Book Binding And The Theology Of The Hours Of Prayer

St. Benedict wrote that monastics are most themselves when they work by the labour of their hands. Without physical work we most definitely feel off balance both physically and spiritually.  Moreover, the best work allows us to do the work while being conscious of the presence of God in the moment.  In other words, good work helps us to pray effortlessly throughout our day and not only in the times that we regularly set aside  according to the schedule of prayer we maintain here on the farm as Benedictine Oblates.  This is what St. Paul meant when he wrote that we should pray without ceasing.



It will be noticed that in this chapter Cassian [c. 330 – 426] alludes to five offices: (1) A morning office; (2) the third hour; (3) the sixth hour; (4) the ninth; and (5) Vespers; and gives the grounds for their observance.  Similar grounds are given by Cyprian [Bishop/martyr c. 200 – 258], De Orat.Dominica sub fine: For upon the disciples, at the third hour, the Holy Spirit descended, who fulfilled the grace of the Lord’s promise. Moreover, at the sixth hour,Peter, going up to the housetop, was instructed as well by the sign as by the word of God, admonishing him to receive all to the grace of salvation, whereas he was previously doubtful of the receiving of the Gentiles to baptism.  As from the sixth to the ninththe Lord, being crucified, washed away our sins by His blood; and that He might redeem and quicken us, He then accomplished His victory by His passion.  But for us, beloved brethren, besides the hours of prayer observed of old… the times…have now increased in number.  For we must also pray in the morning, that the Lord’s resurrection may be celebrated by morning prayer. . .. Also at the sun-settingand decline of day  we must pray again.  For since Christ is the true Sun and the Day, as the worldly sun and day depart, when we pray and ask that light may return to us again,we pray for the advent of Christ, which shall give us the grace of everlasting light.  Cf. also S. Basil [c. 330 – 379], The Greater Monastic Rules, Q xxxvii., where the same subject is discussed, and Apost. Const. Book VIII. c.xxxiv.  In later times the Seven Canonical Hours were all connected with the events of our Lord’s Passion, and supposed to commemorate His sufferings, as the following stanzas show: –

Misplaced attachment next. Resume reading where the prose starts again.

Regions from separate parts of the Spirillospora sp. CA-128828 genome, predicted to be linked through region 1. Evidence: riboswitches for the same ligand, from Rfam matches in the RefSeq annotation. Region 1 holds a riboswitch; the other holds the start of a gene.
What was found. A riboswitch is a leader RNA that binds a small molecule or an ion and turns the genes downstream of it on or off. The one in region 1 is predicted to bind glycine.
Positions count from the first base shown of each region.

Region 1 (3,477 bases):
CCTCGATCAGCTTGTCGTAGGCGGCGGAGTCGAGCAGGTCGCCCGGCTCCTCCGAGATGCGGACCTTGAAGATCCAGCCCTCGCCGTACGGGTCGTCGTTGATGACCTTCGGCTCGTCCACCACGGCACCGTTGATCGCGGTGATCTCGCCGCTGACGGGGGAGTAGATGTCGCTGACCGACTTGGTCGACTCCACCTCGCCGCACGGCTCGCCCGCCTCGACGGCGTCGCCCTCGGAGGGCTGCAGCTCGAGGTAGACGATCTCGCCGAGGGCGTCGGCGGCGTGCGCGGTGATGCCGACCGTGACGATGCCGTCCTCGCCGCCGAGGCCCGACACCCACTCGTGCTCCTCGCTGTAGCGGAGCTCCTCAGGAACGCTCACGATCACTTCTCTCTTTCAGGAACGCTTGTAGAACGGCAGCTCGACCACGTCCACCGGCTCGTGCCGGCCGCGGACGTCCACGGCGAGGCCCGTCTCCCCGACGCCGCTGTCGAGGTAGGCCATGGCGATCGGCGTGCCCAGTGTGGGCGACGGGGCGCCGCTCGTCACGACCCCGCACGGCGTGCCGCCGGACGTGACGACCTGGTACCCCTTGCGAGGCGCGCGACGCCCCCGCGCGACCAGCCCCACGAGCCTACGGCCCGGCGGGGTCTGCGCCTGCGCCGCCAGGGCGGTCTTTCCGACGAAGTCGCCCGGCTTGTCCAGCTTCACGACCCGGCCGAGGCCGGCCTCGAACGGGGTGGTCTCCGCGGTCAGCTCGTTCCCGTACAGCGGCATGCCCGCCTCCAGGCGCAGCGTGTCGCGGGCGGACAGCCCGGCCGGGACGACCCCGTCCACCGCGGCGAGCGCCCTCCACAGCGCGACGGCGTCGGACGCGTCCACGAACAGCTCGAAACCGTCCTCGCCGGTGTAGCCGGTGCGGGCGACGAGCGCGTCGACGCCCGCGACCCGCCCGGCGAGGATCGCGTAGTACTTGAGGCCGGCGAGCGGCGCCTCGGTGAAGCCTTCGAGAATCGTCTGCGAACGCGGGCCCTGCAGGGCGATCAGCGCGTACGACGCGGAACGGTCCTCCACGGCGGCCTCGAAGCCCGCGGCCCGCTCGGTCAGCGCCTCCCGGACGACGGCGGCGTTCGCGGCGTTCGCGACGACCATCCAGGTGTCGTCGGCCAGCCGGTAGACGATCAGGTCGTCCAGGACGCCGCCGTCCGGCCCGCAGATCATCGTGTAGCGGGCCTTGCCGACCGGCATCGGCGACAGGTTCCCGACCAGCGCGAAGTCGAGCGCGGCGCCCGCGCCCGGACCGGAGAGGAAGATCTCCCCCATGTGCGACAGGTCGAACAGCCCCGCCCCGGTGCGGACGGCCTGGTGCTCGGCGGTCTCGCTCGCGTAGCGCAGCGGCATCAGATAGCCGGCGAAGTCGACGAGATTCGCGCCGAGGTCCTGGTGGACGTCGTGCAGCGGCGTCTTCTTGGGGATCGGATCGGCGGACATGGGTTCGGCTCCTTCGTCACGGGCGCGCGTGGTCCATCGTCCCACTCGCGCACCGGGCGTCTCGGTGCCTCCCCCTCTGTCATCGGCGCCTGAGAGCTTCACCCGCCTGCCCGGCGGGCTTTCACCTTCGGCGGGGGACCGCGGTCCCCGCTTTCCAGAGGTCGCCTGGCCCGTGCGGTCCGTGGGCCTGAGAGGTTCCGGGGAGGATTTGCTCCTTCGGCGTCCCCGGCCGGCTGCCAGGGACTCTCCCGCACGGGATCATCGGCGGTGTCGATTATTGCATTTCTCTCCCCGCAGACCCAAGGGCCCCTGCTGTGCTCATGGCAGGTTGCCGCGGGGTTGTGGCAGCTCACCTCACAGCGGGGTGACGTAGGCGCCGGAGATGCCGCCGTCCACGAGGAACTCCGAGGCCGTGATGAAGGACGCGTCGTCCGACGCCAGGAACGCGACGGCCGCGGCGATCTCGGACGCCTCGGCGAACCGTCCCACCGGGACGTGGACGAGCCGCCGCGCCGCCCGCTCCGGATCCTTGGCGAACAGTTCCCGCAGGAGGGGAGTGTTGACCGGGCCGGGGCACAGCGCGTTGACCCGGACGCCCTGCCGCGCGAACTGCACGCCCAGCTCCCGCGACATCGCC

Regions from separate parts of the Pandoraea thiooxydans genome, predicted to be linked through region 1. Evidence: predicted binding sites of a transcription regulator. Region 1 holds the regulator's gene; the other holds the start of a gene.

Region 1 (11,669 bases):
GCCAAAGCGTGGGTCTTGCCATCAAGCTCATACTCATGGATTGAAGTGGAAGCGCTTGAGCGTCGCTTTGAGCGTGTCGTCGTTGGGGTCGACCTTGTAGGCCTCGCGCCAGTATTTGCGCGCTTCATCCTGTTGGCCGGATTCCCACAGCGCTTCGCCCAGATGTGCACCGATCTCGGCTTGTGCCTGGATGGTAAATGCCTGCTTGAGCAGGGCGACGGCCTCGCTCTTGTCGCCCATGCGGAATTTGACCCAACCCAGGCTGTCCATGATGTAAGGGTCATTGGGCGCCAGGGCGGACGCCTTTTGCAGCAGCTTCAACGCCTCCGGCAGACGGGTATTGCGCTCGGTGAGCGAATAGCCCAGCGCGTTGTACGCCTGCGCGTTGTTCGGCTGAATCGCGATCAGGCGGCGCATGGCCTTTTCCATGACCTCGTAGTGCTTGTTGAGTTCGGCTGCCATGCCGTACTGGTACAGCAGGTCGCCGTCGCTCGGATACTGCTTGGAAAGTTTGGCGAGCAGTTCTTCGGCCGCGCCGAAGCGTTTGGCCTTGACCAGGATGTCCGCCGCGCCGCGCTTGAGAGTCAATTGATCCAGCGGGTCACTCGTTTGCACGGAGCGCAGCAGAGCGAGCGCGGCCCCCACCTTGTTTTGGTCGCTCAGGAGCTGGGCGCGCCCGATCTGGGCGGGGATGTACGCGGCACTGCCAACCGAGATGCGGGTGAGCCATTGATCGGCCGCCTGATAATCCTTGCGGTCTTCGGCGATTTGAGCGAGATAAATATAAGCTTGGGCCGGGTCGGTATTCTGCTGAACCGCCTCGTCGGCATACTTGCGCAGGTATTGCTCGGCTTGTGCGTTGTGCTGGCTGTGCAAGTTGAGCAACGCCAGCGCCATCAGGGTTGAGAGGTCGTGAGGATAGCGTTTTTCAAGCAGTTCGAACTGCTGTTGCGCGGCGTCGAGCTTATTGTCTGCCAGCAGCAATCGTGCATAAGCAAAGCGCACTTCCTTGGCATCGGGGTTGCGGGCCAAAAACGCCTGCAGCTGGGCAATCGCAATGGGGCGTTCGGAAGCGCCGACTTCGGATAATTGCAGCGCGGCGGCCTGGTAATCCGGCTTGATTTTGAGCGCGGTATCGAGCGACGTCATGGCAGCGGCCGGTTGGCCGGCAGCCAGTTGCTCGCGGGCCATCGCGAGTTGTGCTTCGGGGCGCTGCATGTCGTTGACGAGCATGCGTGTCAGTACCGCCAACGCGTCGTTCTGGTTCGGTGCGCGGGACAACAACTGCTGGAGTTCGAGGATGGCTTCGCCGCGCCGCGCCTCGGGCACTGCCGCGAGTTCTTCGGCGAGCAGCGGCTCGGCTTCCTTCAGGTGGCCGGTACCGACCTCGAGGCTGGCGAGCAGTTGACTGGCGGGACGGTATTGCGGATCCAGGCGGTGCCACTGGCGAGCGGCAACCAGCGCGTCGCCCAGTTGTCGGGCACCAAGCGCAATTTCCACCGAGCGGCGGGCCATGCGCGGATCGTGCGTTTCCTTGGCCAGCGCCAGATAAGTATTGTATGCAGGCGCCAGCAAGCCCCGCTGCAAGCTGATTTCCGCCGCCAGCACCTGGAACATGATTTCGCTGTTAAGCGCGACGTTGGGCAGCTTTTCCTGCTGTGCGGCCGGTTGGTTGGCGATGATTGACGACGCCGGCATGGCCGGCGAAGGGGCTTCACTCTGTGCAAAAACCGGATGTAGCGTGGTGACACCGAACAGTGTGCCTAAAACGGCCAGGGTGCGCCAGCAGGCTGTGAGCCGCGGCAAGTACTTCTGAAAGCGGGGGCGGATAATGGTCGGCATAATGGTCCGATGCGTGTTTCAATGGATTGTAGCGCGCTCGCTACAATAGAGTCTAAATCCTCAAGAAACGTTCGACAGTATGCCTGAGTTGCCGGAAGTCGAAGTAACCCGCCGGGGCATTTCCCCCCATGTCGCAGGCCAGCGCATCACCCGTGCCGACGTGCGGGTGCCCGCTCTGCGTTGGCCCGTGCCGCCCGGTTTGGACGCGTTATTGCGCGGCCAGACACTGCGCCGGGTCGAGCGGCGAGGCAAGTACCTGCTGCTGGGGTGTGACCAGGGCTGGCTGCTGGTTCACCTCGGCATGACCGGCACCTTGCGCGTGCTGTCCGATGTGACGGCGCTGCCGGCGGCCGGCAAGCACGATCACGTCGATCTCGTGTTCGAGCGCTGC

At Mattins bound, at Prime reviled,
Condemned to death at Tierce,
Nailed to the Cross at Sext, at Nones
His blessed side they pierce.

They take him down at Vesper-tide,
In grave at Compline lay;
Who thenceforth bids His Church observe
Her sevenfold hour always.

(Chapter III, Book III, ’Of The Canonical System Of The Daily Prayers and Psalms,’The Institutes of John Cassian in A Select Library of Nicene and Post-Nicene Fathers of the Christian Church, Second Series, ed. Schaff and Wace, Eerdmans, Grand Rapids, reprinted 1986).

Outside -10F / -23C and blustery wind; indoors 76F / 22C with a fire gently burning in the stove.  All day we printed and cut and bound with nary a word, all the time nurturing the undistracted subtle presence and pleasure of God in our work and bodies.  And with each workbook imaging the person who would hold it.  God holding them in God’s arms.  Psalm 131.  Our mantra.

It was great work.

The conjoining beauty and brilliance of being a Benedictine Catholic Worker.

[Did you know that nary is the contraction of never – ne’er?]

…and the easiest instructions for coil binding…